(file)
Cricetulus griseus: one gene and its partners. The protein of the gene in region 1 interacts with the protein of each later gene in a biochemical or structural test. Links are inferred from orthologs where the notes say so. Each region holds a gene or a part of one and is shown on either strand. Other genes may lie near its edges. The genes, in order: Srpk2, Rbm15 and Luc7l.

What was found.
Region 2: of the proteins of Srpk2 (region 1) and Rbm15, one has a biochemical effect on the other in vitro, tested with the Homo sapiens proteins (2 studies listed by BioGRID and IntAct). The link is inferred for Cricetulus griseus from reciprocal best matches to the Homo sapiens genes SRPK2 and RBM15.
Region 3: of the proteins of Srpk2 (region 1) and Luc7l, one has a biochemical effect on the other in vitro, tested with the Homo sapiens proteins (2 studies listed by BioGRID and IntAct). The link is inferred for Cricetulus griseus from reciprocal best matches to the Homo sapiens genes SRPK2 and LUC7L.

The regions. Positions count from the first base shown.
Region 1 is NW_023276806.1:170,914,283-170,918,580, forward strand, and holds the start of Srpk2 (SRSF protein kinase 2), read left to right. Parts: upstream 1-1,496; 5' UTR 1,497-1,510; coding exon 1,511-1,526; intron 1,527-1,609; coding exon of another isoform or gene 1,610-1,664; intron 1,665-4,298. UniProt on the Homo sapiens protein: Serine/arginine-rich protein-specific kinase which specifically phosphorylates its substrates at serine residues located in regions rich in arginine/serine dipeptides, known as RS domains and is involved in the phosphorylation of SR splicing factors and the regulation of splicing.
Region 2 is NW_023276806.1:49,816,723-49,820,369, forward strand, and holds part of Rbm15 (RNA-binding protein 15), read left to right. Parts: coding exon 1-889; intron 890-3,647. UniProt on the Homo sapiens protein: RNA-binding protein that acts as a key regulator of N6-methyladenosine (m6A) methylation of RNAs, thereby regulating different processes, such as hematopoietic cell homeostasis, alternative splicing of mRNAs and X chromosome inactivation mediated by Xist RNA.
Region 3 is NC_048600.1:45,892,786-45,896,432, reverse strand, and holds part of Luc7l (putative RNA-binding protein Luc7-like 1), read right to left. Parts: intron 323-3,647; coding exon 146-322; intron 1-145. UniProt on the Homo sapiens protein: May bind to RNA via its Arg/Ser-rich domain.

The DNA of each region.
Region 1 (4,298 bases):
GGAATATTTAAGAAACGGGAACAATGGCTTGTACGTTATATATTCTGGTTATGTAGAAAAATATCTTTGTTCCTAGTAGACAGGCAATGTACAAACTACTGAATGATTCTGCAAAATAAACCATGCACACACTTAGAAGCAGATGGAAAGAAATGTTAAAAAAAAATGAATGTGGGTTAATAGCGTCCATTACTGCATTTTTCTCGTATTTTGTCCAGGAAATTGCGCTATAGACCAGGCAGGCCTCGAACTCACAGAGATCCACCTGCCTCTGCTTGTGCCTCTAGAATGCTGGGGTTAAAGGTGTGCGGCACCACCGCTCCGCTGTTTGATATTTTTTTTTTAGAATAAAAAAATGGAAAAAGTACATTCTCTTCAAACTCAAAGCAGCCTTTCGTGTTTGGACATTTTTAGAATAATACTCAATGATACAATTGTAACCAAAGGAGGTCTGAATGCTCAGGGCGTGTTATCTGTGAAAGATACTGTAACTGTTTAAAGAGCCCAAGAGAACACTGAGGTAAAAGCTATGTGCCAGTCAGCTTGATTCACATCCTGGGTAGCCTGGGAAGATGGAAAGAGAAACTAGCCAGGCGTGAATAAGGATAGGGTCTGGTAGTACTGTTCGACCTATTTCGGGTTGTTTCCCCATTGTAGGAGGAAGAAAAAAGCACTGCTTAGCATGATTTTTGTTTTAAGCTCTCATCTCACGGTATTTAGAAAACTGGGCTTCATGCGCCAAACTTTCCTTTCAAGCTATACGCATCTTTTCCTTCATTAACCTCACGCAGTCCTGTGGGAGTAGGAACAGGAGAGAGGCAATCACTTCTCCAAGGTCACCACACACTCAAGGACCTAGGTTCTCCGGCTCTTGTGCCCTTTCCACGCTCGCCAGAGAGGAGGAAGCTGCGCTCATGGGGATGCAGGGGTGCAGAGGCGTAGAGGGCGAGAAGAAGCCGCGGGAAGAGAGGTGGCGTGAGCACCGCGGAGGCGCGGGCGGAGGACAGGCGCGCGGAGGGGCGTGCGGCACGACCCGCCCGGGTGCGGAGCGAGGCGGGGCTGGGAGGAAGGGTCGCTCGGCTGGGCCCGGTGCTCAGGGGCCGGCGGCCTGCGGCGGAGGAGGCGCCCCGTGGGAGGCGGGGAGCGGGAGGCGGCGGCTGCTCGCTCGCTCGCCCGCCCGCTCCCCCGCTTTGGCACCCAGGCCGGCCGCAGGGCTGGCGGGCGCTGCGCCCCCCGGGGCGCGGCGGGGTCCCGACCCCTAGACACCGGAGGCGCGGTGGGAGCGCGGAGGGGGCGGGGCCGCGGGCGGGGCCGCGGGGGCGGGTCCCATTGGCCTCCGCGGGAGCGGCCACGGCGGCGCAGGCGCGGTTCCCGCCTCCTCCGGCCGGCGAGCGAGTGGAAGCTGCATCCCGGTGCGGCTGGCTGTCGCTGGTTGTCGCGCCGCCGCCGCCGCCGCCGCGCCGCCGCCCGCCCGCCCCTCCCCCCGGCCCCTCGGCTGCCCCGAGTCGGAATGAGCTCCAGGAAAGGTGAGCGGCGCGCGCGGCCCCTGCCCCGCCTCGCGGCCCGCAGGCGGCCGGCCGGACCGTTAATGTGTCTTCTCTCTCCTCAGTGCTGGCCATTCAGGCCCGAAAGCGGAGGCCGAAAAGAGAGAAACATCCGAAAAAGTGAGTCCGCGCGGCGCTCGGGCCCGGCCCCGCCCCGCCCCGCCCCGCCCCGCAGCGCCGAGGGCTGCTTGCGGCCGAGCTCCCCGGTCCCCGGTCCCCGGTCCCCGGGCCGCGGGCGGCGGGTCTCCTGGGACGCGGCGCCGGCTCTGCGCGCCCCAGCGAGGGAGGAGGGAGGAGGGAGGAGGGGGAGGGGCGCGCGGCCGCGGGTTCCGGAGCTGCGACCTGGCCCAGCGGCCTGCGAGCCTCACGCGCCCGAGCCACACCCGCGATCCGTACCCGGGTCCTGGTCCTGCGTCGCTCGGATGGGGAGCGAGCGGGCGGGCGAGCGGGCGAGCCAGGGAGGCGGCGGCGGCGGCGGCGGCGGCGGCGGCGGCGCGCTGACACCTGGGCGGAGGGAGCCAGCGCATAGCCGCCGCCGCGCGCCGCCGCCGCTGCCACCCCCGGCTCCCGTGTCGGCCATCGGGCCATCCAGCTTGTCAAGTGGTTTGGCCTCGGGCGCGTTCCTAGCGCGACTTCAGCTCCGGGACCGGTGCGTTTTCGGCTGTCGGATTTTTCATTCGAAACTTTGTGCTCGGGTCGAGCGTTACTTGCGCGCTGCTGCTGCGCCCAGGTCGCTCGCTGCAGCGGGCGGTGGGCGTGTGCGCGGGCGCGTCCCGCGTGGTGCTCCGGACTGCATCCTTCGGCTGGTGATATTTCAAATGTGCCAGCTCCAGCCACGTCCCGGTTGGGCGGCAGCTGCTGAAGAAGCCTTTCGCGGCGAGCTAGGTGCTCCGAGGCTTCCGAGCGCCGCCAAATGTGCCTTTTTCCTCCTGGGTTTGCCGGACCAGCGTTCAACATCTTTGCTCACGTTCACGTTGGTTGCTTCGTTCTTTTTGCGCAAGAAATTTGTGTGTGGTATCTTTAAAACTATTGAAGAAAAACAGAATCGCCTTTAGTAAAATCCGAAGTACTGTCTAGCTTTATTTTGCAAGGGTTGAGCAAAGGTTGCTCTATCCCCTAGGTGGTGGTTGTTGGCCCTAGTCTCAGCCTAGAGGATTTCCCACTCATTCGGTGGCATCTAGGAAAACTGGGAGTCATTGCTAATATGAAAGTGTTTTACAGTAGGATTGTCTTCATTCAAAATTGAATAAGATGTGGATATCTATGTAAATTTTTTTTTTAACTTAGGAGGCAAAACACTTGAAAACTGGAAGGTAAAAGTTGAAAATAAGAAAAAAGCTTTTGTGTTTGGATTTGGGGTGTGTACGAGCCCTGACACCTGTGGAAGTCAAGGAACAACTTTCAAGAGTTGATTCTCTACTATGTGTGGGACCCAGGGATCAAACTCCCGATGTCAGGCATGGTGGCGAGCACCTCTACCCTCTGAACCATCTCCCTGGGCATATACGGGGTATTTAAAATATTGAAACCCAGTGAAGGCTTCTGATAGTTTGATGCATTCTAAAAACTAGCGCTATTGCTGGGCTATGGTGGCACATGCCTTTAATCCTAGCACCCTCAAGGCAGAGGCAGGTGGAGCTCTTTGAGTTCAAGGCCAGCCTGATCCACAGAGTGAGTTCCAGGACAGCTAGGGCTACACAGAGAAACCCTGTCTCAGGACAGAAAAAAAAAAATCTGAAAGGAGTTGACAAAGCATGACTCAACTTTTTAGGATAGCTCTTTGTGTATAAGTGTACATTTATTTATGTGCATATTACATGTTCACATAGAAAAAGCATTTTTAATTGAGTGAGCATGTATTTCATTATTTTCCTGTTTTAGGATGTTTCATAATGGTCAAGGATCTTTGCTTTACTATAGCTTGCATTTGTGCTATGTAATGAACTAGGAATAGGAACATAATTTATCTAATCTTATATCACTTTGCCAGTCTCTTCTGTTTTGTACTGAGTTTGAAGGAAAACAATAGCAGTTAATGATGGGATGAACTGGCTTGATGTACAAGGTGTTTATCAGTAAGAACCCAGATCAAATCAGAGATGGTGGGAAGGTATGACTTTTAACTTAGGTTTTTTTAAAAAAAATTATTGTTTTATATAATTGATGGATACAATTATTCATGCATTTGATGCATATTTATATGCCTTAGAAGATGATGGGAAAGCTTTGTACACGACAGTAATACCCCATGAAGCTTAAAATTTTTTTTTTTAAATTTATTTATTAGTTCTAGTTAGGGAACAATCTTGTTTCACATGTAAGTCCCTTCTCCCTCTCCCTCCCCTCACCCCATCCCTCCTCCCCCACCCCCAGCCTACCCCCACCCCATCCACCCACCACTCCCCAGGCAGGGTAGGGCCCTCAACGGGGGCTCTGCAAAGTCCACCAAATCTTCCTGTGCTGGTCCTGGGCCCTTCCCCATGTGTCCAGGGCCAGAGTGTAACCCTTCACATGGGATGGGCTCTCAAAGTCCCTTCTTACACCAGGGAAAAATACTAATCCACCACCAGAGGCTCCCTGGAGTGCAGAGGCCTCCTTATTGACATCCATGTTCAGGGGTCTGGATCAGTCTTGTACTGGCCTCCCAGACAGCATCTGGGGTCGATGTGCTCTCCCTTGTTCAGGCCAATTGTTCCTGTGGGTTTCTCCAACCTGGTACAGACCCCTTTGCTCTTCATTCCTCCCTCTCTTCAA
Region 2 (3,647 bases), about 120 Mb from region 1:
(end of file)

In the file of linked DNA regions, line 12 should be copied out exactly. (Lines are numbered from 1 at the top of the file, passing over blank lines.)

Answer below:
Region 2 (3,647 bases), about 120 Mb from region 1: